Detail from leather glove, from Llanfair Hall, near Caernarfon. They are made from leather, lined with silk, and embroidered with silk and metal thread.

I hope you'll join me for the next installment of Bladderblog - and let me know if you fancy a kickabout in the meantime!

Update: Two more articles popped up last weekend seemed to complement our bladding-about, so I'll leave them at the bottom here, so you can have a look!

The Lure of Eccentric Sports on BBC online.

BoingBoing's Mummifying Chickens for Fun and Educational Profit (not as grim as it sounds).

Natural History galleries now open

Posted by Peter Howlett on 5 May 2011
The seacliff has been thoroughly cleaned and it's even got new seaweed on it - as you will be able to smell when you enter the gallery!
The Badgers have been cleaned as well
The Red Fox and its new snow
The new Insight gallery
» View full post to see all images

After 18 months the Natural History galleries have finally reopened. The seacliff and woodland dioramas have received a thorough clean and now look just as they did when they first opened in 1994.

Further back we now have a new gallery - Insight - which explores some of the scientific research which goes on in the Department of BioSyB and Department of Geology.

Beyond the Insight gallery the science education space has also received a major revamp and reopens as the Clore Learning Space.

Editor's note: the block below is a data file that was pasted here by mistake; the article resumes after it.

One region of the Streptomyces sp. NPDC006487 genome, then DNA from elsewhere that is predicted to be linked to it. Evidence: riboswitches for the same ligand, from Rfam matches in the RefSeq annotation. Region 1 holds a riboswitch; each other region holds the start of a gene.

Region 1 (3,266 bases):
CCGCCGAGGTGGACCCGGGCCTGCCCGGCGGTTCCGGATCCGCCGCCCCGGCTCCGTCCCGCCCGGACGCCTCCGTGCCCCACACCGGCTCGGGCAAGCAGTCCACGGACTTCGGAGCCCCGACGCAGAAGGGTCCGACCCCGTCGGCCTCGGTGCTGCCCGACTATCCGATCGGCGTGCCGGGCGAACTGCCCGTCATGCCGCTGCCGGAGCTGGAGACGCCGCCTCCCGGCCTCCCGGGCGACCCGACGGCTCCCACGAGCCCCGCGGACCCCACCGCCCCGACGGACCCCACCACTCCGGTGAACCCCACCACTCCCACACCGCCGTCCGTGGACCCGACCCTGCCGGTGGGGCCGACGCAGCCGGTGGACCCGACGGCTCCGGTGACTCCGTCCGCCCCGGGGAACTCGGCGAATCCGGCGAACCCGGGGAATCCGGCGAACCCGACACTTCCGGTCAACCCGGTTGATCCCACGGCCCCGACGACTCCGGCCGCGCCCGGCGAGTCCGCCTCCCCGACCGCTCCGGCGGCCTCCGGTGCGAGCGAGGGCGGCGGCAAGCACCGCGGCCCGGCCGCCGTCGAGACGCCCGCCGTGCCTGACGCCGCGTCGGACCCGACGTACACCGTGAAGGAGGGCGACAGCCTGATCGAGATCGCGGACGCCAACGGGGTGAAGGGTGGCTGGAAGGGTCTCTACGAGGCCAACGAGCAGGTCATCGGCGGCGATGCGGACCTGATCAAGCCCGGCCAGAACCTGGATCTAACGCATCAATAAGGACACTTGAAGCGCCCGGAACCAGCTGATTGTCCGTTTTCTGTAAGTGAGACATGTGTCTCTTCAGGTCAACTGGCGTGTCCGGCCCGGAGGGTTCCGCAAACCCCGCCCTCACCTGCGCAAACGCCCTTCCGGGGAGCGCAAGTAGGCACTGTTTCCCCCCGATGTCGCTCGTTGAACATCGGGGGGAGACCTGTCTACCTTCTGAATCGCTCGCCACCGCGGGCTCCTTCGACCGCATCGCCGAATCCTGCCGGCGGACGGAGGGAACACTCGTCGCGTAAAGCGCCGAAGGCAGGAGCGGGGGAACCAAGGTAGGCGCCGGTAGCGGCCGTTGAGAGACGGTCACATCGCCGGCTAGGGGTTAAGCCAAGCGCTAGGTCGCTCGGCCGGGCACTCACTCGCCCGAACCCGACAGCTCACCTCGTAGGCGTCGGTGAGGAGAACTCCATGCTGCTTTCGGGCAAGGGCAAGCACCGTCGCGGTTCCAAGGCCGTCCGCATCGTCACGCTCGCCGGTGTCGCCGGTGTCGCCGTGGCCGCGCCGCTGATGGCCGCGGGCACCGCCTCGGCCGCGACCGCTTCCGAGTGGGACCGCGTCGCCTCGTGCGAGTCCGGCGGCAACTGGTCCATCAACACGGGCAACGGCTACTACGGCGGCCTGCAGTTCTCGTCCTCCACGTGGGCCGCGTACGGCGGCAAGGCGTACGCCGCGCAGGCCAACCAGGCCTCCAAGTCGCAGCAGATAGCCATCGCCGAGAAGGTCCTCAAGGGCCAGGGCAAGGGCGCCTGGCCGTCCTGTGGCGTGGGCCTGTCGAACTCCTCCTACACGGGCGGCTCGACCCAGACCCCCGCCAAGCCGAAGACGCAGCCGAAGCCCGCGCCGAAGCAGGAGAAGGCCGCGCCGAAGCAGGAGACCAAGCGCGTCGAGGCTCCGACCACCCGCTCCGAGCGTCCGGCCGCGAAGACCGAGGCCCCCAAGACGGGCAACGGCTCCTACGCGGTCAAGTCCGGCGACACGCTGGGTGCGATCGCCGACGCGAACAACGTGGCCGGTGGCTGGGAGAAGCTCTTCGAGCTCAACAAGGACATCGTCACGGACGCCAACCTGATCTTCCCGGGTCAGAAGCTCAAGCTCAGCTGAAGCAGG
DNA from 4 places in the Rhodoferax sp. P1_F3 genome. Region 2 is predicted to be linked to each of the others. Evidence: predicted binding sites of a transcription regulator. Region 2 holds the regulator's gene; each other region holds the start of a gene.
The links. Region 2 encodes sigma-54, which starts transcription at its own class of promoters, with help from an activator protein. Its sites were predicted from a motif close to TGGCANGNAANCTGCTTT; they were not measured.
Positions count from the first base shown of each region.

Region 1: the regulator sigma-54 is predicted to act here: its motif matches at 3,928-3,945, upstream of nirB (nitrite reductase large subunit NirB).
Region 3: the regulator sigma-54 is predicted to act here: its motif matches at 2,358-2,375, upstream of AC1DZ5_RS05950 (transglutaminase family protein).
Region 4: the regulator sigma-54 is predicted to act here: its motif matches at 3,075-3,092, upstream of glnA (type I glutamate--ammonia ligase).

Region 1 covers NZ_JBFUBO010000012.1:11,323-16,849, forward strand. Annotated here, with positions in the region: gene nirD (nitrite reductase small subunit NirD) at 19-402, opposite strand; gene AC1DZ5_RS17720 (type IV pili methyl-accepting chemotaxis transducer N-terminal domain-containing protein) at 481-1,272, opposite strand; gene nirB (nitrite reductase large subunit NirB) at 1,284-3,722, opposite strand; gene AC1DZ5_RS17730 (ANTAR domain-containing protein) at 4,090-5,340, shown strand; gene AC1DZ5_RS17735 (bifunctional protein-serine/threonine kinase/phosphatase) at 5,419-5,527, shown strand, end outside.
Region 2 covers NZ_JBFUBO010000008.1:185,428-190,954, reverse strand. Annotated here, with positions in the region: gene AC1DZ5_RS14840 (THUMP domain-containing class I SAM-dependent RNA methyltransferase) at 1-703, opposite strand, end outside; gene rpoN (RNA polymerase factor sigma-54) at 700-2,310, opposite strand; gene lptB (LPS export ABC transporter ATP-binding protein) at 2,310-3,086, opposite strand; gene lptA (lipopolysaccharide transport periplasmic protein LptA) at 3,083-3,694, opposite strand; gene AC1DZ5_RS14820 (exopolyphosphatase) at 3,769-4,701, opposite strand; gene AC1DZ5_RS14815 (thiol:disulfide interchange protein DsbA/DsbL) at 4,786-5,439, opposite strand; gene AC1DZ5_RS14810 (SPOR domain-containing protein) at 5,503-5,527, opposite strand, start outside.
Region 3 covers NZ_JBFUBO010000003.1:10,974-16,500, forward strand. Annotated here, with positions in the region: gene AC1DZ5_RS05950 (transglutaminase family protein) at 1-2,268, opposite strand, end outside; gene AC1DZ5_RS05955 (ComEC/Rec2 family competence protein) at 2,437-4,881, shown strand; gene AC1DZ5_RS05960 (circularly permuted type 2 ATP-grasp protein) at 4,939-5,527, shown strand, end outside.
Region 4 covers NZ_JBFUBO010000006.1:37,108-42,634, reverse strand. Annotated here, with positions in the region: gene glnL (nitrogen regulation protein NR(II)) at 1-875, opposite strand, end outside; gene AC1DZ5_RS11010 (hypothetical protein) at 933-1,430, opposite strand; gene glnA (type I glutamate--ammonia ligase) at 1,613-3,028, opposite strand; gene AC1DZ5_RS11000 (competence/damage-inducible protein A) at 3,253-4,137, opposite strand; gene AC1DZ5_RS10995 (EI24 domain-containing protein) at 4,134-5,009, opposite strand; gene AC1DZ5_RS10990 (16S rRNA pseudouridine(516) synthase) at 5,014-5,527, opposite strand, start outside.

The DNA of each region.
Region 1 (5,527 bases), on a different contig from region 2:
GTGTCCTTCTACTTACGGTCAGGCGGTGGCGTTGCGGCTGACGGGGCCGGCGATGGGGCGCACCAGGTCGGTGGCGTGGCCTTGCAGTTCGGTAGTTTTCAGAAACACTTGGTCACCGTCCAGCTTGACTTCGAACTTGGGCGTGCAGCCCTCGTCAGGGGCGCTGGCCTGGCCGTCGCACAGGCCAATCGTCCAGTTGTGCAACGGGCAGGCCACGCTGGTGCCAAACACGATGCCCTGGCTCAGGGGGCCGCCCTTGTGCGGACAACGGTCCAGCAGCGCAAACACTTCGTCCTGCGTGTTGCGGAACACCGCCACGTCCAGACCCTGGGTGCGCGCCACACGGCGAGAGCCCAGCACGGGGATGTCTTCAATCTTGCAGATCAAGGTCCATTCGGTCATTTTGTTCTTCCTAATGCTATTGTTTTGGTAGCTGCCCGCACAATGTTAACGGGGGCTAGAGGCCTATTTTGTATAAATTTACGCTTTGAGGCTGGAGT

We have nestlings!

Posted by Peter Howlett on 5 May 2011

At long last the female has been seen carrying food into the nest so we know at least one egg has now hatched.

As the eggs are incubated as soon as she lays them the others should hatch at 1-2 day intervals.

Making History - The Acts of Union

Posted by Sara Huws on 5 May 2011
Just a quick note to let you know that something special is afoot at St Fagans.
Keep an eye out on Wales Today, BBC1 Wales, at 6.30 tonight for more information!
The Acts of Union
The Acts of Union

May Misrule - oriel 1

Posted by Sian Lile-Pastore on 5 May 2011

The bank holiday weekend was busy with our May Misrule event. Lots and lots of things were going on, and I was in the gallery running art and craft sessions where we made Tudor ruffs and there were replica Tudor clothes available to try on.

  • National Museum Cardiff

    National Museum Cardiff

    Discover art, natural history and geology. With a busy programme of exhibitions and events, we have something to amaze everyone, whatever your interest – and admission is free!

  • St Fagans National History Museum

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    St Fagans is one of Europe's foremost open-air museums and Wales's most popular heritage attraction.

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    National Wool Museum

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  • National Slate Museum

    National Slate Museum

    The National Slate Museum offers a day full of enjoyment and education in a dramatically beautiful landscape on the shores of Llyn Padarn.

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    National Waterfront Museum

    The National Waterfront Museum at Swansea tells the story of industry and innovation in Wales, now and over the last 300 years.

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    Rhagor (Welsh for ‘more’) offers unprecedented access to the amazing stories that lie behind our collections.